Fast forward 4 years later, and my husband knocked my socks off with this adorable little schoolhouse coop, just in time for our chicks to arrive. Now this isn’t the latest picture of it because I decided on the spur of the moment to blog this, but I will get more pictures from the update soon.

This coop was made with almost all recycled materials – old fence posts we had from when we tore down a hot tub fence, old metal roofing we had laying around, old posts from my old coop. We bought a few new 2×4’s, wire and hinges.  That’s about it.

This little cutie has 6 nesting boxes and will easily house 2 turkeys (somehow they still squeeze in) and probably 20 grown hens if we put up more roosting poles.


Well, we raised 30 birds from baby chicks, including 2 turkeys.  My goal was to let them free range once they got several months old, all their feathers and could take care of themselves. We butchered the 3 Cornish Cross hens (that’s a whole nother post).  Between the hawks, the raccoons and one little chicken-killing-chihuahua/shitzu mix puppy we are now down to 4 hens – 2 Easter Eggers, 1 Cuckoo Maran and 1 Rhode Island Red, and 2 turkeys, Beyonce’ and Lolita.

We ordered more of the Cornish Cross chicks in October because they are seriously the most beautiful chicken meat I’ve ever seen.  I found this great hatchery out of Oregon. They really have the best customer service PLUS they sell chicks year round, which my regular hatchery of choice doesn’t. So Jenks has a new customer for life!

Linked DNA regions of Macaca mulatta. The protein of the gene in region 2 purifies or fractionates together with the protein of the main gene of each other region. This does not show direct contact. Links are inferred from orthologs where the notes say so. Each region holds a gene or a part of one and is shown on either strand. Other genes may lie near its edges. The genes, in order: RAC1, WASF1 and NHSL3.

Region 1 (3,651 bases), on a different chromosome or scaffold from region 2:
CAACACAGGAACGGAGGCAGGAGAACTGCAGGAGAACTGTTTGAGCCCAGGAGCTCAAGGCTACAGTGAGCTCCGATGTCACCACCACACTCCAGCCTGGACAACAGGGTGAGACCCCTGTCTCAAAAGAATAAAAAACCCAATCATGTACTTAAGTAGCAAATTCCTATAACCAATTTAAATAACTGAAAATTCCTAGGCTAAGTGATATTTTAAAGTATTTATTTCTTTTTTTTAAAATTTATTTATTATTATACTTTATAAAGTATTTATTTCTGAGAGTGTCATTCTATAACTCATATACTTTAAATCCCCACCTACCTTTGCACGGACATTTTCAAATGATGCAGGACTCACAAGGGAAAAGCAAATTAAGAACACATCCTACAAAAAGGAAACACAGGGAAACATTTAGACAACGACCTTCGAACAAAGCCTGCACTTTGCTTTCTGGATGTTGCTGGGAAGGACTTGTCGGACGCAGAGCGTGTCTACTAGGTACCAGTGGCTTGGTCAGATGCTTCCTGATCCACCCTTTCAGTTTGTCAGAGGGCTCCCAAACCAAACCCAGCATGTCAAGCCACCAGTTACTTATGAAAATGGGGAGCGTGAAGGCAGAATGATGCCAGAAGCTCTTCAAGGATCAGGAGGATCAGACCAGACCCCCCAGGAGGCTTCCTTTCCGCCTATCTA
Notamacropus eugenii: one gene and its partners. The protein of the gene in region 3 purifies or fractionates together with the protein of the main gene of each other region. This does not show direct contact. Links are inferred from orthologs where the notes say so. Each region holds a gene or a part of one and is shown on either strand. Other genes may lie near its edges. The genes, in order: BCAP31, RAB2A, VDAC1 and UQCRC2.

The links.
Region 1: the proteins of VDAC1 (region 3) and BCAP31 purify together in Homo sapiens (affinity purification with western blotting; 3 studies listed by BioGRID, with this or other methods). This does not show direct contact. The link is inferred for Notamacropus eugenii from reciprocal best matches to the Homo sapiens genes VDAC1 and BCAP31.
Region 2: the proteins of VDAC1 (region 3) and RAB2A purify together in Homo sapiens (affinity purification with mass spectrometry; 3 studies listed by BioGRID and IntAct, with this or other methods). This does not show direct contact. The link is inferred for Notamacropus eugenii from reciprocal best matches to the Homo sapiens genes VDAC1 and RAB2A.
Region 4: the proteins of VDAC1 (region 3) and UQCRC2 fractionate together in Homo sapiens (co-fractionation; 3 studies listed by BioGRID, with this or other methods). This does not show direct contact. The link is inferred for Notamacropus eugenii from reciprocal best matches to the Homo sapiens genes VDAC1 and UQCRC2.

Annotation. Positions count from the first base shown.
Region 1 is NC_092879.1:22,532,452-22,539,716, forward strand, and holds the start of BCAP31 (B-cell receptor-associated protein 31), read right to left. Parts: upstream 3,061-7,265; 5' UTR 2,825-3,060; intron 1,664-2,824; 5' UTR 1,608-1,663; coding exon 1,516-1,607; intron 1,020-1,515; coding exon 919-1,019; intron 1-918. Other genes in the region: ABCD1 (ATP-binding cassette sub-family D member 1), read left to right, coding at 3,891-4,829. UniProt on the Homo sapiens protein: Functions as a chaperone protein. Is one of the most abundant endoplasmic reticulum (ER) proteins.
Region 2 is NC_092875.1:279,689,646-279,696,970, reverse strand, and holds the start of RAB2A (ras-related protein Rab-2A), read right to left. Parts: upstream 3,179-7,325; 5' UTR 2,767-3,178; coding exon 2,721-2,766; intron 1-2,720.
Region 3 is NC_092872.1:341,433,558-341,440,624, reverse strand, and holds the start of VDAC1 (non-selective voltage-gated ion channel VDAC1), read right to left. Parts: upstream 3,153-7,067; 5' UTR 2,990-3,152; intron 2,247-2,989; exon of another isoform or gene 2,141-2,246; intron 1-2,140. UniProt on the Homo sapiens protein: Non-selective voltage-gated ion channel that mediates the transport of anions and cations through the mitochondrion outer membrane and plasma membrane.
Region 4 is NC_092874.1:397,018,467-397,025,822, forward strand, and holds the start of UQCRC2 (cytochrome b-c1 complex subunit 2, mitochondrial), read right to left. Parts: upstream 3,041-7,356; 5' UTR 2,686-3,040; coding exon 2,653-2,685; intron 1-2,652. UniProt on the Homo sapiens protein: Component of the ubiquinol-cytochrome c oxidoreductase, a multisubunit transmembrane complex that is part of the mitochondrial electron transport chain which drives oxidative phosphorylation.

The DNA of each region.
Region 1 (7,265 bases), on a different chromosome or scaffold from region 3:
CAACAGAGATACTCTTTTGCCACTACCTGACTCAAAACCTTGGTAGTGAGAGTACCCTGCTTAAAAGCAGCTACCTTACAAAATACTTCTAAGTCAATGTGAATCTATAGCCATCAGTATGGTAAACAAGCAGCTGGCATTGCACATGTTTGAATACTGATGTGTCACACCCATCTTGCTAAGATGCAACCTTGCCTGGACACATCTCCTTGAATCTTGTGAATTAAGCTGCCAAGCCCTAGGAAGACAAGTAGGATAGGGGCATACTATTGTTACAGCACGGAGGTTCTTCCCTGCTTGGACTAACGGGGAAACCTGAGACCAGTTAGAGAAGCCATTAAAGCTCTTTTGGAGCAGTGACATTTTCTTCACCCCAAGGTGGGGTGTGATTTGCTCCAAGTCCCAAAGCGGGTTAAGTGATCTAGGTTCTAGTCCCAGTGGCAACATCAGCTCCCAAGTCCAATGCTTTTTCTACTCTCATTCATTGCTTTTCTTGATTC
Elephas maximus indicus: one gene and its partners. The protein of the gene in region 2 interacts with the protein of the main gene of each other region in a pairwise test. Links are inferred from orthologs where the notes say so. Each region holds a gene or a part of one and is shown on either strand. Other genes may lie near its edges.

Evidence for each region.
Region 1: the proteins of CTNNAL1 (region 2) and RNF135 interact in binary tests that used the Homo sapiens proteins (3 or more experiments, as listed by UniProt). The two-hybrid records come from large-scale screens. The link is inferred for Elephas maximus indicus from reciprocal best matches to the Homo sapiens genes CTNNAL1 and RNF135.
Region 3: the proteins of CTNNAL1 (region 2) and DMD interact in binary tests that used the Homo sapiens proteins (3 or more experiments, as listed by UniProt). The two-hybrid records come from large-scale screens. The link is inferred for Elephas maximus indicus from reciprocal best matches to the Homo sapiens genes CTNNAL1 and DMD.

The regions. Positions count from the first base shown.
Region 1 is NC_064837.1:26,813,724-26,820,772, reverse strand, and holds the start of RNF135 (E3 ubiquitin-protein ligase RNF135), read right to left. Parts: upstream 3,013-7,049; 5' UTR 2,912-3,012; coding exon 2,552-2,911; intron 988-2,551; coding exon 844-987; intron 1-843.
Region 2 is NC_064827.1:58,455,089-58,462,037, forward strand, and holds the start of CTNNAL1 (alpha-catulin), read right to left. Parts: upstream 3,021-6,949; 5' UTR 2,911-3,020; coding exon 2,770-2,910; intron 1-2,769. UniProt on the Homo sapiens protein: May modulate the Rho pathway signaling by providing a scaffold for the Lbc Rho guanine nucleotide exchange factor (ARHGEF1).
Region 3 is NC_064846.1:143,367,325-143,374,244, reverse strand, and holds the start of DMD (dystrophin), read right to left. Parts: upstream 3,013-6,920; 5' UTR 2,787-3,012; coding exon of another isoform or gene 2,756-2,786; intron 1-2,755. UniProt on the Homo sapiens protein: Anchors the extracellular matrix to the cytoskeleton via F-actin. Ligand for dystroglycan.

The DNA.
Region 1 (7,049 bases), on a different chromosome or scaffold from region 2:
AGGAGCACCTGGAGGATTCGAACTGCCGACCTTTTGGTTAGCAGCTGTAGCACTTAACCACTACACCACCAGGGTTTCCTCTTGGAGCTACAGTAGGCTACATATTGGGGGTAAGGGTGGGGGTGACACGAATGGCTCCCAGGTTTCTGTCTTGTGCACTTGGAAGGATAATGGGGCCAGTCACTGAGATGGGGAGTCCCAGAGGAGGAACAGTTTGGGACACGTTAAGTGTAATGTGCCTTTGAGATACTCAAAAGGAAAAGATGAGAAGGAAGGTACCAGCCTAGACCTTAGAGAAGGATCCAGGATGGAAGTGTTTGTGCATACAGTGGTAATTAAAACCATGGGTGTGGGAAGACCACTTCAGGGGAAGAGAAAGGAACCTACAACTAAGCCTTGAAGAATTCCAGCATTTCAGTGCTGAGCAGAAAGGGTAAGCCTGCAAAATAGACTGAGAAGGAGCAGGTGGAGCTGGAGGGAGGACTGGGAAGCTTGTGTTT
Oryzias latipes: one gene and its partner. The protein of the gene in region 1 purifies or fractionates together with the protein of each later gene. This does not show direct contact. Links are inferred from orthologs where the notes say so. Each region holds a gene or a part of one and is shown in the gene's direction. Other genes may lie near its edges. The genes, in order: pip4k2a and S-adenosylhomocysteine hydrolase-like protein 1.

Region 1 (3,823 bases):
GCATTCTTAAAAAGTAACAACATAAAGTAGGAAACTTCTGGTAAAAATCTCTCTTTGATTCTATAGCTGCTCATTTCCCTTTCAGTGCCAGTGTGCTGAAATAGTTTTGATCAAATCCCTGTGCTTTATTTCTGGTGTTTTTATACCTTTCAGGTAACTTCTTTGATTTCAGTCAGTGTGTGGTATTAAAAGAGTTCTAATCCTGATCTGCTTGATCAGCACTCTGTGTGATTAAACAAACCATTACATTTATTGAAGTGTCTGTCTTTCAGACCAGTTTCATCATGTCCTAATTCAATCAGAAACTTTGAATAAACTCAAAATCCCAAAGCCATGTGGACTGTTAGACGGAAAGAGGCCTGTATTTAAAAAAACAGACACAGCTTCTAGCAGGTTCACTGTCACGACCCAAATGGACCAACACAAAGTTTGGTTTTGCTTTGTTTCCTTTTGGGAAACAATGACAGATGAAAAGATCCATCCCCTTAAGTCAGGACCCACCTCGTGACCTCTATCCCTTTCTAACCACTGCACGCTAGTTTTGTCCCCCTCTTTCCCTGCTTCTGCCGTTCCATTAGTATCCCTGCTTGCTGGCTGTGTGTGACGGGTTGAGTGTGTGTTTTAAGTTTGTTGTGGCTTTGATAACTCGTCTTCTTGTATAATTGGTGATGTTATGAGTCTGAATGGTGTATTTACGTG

We free range and use feed to supplement with no added hormones or antibiotics.  Just good yard bird.  After losing several of those chicks to the aggressive turkey pecking through the kennel at them, we are down to 13.  Michael decided the babies need their own grow out pen and I can home one day to this little Chicken Condo.





In December we will butcher these babies.  I’ll share the info then.

The Farmhouse

Subfloor – Check!

It’s so encouraging when our friends ask us why we haven’t had an update in a long time.  I love that someone is actually reading this blog 🙂 So here is the update.  We had to save a couple of months for the subfloor and by the time we had the money, the rains came and the rains came and the rains came…. So it put off progress. But we finally worked our tushes off in the couple of days we had sunshine and got our subfloor down and protected.

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We used 3/4″ OSB tongue and groove plywood. Covered it with roofing felt paper then covered that with contractors plastic. We will cut the plastic out after we get the roof on.